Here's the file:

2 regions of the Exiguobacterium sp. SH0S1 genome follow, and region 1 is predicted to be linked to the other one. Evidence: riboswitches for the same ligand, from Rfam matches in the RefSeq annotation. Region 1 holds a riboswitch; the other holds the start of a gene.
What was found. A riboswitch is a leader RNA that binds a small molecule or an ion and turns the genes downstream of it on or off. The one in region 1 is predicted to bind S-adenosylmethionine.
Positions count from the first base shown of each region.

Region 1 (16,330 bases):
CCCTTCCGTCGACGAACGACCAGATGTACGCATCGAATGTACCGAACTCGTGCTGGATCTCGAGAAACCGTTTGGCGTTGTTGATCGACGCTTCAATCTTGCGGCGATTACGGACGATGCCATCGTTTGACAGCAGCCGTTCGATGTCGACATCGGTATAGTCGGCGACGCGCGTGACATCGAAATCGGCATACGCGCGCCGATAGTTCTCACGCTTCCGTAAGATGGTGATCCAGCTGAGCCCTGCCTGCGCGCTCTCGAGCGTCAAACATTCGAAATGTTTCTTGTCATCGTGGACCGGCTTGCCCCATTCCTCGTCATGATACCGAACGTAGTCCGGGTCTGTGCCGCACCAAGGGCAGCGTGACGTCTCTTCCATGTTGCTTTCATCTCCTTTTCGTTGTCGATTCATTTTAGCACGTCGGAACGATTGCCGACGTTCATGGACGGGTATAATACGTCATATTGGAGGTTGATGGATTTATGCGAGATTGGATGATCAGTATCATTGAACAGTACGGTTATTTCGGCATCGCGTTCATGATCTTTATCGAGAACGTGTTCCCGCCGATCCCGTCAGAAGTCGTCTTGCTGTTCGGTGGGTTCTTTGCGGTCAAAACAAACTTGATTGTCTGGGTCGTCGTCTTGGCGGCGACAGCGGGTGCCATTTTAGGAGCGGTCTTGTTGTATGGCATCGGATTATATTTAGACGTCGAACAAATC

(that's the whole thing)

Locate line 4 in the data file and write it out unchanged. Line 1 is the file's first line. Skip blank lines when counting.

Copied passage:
Region 1 (16,330 bases):